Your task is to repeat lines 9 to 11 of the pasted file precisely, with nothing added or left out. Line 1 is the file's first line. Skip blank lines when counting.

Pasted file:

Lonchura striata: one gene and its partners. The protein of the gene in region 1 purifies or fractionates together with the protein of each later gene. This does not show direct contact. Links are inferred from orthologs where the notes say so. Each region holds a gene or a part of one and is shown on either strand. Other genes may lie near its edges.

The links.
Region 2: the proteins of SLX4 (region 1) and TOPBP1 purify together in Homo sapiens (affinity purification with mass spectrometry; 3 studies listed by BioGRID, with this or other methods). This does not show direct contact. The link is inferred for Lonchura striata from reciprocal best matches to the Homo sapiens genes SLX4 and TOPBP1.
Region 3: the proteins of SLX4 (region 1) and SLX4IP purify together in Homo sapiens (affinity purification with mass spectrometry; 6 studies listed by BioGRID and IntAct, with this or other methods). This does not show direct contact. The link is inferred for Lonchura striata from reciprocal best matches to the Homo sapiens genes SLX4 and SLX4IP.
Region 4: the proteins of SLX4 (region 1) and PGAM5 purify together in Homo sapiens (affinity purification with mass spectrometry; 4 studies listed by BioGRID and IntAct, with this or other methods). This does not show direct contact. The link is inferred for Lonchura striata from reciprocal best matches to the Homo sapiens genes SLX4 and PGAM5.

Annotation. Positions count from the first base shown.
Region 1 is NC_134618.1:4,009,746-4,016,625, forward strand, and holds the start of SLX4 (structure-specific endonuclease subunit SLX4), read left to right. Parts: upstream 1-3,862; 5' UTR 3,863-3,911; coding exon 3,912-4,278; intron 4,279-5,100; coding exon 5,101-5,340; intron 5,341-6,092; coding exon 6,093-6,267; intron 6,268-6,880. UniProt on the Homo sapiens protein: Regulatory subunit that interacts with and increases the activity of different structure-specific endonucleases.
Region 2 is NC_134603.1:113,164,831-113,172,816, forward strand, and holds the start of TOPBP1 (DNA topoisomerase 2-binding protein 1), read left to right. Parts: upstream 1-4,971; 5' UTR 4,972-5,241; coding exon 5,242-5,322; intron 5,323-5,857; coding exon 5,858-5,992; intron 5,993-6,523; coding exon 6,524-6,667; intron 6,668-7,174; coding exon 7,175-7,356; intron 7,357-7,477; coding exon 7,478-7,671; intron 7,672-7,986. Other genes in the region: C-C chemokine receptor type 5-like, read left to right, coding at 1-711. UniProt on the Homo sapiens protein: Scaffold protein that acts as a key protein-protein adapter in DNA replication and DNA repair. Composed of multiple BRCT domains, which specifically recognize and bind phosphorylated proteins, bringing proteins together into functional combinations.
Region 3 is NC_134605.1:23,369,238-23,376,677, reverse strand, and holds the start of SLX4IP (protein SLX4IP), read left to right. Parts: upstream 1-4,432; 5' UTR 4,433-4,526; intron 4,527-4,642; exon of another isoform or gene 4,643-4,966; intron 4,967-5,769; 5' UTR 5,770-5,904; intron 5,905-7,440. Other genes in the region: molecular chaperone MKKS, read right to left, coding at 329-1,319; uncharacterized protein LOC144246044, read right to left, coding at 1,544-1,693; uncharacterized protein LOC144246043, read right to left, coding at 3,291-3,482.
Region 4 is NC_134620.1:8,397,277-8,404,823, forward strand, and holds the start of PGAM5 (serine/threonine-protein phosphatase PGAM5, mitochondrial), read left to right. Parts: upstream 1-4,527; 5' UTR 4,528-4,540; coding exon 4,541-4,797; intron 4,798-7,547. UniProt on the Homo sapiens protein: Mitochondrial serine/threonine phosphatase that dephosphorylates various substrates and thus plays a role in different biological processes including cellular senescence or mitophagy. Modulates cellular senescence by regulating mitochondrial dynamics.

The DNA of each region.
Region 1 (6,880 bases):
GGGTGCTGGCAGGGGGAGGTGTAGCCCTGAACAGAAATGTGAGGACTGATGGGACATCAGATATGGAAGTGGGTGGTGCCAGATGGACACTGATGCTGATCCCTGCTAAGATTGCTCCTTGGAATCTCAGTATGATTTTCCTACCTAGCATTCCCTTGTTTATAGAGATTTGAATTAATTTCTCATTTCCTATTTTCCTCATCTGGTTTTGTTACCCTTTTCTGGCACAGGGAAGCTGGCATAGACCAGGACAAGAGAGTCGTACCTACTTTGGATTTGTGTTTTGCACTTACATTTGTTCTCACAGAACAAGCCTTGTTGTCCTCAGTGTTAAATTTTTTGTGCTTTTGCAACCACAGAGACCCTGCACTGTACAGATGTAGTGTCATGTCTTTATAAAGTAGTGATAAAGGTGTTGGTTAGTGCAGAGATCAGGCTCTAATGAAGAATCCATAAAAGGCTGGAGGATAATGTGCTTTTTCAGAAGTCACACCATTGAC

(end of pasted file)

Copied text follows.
Region 3 is NC_134605.1:23,369,238-23,376,677, reverse strand, and holds the start of SLX4IP (protein SLX4IP), read left to right. Parts: upstream 1-4,432; 5' UTR 4,433-4,526; intron 4,527-4,642; exon of another isoform or gene 4,643-4,966; intron 4,967-5,769; 5' UTR 5,770-5,904; intron 5,905-7,440. Other genes in the region: molecular chaperone MKKS, read right to left, coding at 329-1,319; uncharacterized protein LOC144246044, read right to left, coding at 1,544-1,693; uncharacterized protein LOC144246043, read right to left, coding at 3,291-3,482.
Region 4 is NC_134620.1:8,397,277-8,404,823, forward strand, and holds the start of PGAM5 (serine/threonine-protein phosphatase PGAM5, mitochondrial), read left to right. Parts: upstream 1-4,527; 5' UTR 4,528-4,540; coding exon 4,541-4,797; intron 4,798-7,547. UniProt on the Homo sapiens protein: Mitochondrial serine/threonine phosphatase that dephosphorylates various substrates and thus plays a role in different biological processes including cellular senescence or mitophagy. Modulates cellular senescence by regulating mitochondrial dynamics.

The DNA of each region.